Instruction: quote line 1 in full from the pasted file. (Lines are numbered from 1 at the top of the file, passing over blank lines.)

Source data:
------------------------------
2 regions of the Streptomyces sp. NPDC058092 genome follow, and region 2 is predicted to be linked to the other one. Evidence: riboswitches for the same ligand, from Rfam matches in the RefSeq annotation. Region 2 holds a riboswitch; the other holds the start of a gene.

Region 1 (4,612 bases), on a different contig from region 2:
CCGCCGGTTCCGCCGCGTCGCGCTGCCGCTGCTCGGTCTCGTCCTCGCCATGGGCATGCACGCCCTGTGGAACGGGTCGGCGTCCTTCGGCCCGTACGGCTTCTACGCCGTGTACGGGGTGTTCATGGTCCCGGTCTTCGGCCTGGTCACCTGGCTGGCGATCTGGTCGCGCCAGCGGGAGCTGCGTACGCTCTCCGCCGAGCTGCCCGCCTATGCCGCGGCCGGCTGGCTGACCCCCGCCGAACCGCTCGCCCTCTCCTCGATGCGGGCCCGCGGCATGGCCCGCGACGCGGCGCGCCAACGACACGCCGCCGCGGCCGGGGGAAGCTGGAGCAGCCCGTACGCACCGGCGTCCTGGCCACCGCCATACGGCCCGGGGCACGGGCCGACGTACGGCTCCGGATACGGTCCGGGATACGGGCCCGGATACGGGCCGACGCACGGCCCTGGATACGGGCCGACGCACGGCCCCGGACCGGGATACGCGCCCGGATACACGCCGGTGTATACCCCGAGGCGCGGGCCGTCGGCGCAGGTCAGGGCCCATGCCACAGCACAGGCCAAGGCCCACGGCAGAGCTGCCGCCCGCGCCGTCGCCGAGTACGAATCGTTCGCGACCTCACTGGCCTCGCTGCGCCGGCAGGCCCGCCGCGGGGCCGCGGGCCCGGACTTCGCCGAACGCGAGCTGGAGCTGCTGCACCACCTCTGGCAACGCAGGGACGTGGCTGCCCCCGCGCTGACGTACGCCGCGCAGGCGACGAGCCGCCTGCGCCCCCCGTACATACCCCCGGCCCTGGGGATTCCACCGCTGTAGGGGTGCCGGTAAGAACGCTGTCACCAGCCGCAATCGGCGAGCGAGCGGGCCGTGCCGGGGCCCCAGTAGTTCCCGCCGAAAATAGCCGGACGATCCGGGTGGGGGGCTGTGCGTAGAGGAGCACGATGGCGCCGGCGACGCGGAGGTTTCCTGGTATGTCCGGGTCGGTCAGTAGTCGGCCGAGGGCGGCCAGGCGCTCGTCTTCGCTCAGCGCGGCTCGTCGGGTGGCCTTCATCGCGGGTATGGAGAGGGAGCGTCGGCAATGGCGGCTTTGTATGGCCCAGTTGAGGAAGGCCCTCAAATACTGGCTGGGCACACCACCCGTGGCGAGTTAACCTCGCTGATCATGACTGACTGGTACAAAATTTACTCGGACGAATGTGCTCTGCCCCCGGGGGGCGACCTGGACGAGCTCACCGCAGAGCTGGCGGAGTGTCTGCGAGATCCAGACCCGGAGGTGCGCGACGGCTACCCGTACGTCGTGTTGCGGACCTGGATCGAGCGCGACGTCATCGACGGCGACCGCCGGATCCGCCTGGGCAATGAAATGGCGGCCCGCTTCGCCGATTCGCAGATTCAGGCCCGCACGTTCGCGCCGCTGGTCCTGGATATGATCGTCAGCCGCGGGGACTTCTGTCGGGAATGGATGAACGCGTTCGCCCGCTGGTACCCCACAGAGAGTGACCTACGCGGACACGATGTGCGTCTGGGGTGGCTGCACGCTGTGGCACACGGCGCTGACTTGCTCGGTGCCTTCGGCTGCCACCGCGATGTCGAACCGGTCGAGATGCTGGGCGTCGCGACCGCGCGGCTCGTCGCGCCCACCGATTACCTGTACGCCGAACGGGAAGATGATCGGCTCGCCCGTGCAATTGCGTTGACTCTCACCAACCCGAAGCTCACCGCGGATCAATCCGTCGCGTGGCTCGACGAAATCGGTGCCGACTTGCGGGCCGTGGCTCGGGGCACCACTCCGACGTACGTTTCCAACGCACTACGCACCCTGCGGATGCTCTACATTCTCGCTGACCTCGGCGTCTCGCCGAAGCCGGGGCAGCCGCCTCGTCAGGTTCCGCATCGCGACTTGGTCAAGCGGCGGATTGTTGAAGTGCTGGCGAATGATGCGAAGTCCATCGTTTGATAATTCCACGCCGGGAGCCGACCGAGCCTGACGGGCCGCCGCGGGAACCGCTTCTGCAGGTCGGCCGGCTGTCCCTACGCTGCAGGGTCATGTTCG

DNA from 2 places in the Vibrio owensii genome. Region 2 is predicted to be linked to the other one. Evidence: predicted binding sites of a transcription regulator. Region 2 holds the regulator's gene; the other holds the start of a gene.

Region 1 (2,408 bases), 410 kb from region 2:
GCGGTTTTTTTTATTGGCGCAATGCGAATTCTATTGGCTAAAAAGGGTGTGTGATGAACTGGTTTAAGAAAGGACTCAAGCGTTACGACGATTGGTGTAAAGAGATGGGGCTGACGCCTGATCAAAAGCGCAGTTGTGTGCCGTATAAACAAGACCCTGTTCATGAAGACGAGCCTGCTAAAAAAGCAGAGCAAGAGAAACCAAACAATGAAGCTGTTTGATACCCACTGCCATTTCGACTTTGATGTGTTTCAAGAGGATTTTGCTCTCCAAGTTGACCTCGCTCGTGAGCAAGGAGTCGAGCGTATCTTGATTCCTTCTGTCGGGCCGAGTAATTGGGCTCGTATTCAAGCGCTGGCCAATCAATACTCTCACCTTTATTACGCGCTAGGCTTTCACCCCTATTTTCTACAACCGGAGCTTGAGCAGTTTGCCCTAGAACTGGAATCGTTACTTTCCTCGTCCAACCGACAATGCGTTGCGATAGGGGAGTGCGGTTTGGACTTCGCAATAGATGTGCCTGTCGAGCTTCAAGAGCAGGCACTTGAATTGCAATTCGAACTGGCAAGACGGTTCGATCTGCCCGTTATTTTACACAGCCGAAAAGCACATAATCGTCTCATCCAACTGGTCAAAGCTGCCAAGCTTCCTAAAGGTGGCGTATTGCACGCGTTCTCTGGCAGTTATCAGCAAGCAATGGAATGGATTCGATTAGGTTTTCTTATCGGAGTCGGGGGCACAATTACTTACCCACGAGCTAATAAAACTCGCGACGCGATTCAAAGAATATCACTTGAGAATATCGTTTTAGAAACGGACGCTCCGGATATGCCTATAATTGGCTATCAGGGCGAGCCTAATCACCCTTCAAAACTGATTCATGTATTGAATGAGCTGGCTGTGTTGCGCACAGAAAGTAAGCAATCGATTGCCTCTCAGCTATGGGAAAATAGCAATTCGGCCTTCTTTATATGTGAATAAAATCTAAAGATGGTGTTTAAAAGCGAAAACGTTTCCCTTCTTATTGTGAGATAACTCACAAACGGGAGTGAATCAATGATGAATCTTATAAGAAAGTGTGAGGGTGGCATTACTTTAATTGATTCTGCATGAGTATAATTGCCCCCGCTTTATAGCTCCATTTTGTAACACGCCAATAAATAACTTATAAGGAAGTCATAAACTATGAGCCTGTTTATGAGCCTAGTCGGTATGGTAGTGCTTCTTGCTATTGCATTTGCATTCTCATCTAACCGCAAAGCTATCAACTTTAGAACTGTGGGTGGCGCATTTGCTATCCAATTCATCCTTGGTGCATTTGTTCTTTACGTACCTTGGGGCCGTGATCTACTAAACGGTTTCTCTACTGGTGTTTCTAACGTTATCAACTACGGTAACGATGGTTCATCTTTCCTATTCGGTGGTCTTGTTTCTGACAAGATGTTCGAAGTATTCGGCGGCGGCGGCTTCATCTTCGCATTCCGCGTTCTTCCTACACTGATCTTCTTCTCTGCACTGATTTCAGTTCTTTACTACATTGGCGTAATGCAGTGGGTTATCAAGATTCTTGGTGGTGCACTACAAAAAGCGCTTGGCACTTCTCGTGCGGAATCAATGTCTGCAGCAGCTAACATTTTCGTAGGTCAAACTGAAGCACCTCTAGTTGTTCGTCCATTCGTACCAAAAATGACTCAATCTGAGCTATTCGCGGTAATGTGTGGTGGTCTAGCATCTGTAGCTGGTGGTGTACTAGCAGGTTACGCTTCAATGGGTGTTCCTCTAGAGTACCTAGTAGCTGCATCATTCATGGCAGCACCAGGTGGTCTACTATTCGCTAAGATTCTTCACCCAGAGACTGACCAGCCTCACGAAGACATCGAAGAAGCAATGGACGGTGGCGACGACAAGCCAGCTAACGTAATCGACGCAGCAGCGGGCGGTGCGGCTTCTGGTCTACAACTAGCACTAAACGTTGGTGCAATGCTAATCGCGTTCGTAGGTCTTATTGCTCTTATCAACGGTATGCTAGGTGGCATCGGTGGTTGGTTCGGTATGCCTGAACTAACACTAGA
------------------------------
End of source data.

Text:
2 regions of the Streptomyces sp. NPDC058092 genome follow, and region 2 is predicted to be linked to the other one. Evidence: riboswitches for the same ligand, from Rfam matches in the RefSeq annotation. Region 2 holds a riboswitch; the other holds the start of a gene.